Movie ratings are reductive. A movie can’t be reduced to a number, nor can a response to a film. (A critic I know once griped in a tepid two-star review that “four yawns” would have been more appropriate, and that other films he had given a zero-star rating really deserve “four bombs.”)
A positive rating can’t tell you if a movie is entertaining, thought-provoking, funny, inspiring, exciting, challenging, surprising, insightful, witty or poetic. A negative rating can’t tell you whether it’s boring, pointless, crude, clumsy, confusing, obvious, exploitative, ugly, etc. That’s what language is for.
Ideally, a rating offers an index of the critic’s opinion as discussed and explained in the review. For readers familiar with a critic’s work, a B or three-star rating puts the film in a certain context relative to other B or three-star films.
Every movie review at Decent Films includes a letter grade prominently displayed near the movie title. (Essays don’t have letter grades.) This letter grade is a recommendability rating, and can be understood this way:
Any of these ratings (except F) can be nuanced with pluses or minuses: C+ isn’t quite a recommendation, but it’s leaning positive; A- is highly recommended, but with qualifications or caveats.
The “grade” metaphor isn’t meant to suggest an objective judgment on a film’s achievement or quality; it’s just an index of whether or not I recommend the film, and how strongly.
Of course, that raises the question: What makes a film recommendable or nonrecommendable? I offer two supplemental ratings meant to clarify and amplify on the recommendability rating, to break down why a film is or isn’t recommendable along two basic axes:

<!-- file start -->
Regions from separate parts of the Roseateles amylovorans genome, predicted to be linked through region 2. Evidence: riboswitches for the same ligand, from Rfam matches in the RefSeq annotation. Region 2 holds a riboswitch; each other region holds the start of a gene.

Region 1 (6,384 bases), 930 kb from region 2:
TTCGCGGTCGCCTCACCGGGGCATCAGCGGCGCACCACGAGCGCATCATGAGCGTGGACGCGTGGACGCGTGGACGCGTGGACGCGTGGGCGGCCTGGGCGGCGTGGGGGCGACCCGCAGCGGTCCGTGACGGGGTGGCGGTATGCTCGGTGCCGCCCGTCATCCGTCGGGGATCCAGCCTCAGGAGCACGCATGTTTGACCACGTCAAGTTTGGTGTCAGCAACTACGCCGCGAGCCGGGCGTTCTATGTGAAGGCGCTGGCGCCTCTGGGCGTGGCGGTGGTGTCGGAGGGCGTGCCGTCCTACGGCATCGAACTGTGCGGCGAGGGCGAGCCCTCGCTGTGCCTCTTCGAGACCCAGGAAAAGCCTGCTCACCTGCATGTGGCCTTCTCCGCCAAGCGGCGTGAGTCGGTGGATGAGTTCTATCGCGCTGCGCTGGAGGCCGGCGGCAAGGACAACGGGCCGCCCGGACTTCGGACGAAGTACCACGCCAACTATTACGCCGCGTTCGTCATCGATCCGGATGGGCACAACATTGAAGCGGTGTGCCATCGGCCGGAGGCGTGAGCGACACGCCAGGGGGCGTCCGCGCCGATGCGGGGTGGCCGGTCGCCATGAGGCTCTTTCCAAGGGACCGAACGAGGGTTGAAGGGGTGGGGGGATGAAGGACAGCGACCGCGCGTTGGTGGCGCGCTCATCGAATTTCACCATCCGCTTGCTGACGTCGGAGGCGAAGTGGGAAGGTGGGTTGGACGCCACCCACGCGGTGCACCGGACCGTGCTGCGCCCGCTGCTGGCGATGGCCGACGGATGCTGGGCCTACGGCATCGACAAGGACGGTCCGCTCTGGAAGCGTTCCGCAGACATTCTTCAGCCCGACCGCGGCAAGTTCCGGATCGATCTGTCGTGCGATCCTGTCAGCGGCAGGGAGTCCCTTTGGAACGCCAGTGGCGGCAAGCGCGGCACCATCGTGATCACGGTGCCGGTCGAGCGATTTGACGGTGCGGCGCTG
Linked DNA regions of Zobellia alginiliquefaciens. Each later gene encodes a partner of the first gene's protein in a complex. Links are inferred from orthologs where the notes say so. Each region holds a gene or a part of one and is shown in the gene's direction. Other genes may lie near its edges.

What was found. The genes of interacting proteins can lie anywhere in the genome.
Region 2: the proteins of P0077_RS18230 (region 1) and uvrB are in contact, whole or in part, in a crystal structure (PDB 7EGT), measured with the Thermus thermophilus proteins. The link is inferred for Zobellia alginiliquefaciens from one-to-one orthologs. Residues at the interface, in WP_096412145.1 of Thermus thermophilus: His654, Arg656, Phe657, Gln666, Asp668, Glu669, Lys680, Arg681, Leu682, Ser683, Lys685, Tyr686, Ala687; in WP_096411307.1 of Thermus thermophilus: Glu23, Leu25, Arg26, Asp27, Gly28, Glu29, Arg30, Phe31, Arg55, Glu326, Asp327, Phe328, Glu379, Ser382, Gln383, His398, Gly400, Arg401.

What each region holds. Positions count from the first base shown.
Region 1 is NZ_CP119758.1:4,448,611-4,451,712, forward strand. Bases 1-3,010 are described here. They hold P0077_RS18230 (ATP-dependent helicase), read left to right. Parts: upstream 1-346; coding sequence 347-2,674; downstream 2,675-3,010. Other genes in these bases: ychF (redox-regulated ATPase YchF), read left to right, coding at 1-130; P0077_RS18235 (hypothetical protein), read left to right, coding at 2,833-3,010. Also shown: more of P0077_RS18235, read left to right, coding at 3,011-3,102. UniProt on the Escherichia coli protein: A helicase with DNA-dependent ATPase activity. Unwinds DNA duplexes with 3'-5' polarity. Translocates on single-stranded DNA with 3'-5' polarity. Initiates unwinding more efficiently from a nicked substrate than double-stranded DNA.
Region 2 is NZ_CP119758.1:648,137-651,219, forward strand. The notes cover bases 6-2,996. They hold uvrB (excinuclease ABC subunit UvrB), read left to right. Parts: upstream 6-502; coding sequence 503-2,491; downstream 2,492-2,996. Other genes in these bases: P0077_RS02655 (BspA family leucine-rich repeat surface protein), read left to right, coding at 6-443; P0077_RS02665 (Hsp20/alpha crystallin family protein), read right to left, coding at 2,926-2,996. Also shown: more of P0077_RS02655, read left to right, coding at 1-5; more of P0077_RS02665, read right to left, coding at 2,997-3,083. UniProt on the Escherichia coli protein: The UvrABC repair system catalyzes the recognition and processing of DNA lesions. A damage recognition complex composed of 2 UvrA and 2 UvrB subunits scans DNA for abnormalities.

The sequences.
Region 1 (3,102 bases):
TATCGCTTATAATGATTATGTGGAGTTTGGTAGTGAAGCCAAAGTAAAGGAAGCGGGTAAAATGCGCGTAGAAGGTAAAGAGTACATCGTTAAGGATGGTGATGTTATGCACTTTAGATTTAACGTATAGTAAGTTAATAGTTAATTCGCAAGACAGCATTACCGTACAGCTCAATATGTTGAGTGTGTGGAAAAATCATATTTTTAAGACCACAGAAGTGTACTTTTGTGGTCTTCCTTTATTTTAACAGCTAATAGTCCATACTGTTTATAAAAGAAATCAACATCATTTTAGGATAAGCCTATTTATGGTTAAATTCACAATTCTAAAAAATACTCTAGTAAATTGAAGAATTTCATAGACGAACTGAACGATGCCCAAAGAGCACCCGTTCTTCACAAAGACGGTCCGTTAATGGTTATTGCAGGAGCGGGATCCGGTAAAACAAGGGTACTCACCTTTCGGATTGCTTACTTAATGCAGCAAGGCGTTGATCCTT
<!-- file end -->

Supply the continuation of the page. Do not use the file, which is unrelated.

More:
Artistic–entertainment value essentially goes to how well made a film is, how well it works or achieves its effect. The stars can be read this way:
Here, too, there are half stars between the full star ratings.
How well a film works, of course, depends in part on what sort of film it is, what it’s trying to accomplish. The merits of a top-notch character drama are different from those of a top-notch action film or thriller. Likewise, the defects of a lousy romantic comedy are different from those of a lousy biography or documentary. Any film can only be evaluated by the standards appropriate to the sort of film it is.
As essential as artistic-entertainment value is, how worthwhile a film is also depends on moral and spiritual factors. Here I write specifically as a Catholic Christian, though my intention is to write in a way that is accessible and worthwhile for interested readers of other faiths, or of none.
Moral–spiritual value can be positive or negative — or both. My moral–spiritual scale goes from +4 to -4; the sense of it is something like this:
The rating allows for the inclusion of both positive and negative moral-spiritual factors, e.g., +2 / -1. Rather than reduce every film to a single moral character, this system is meant to acknowledge that many films are mixtures of both praiseworthy and problematic elements.
Finally, there is a rating for age appropriateness:
Any of these ratings may be modified by an asterisk (*), indicating “discernment required.” Profoundly objectionable films (-4) are not assigned an age rating.
At the end of the day, what matters is not the numbers, but the thinking behind them — and for that matter above and beyond them.
Copyright © 2000– Steven D. Greydanus. All rights reserved.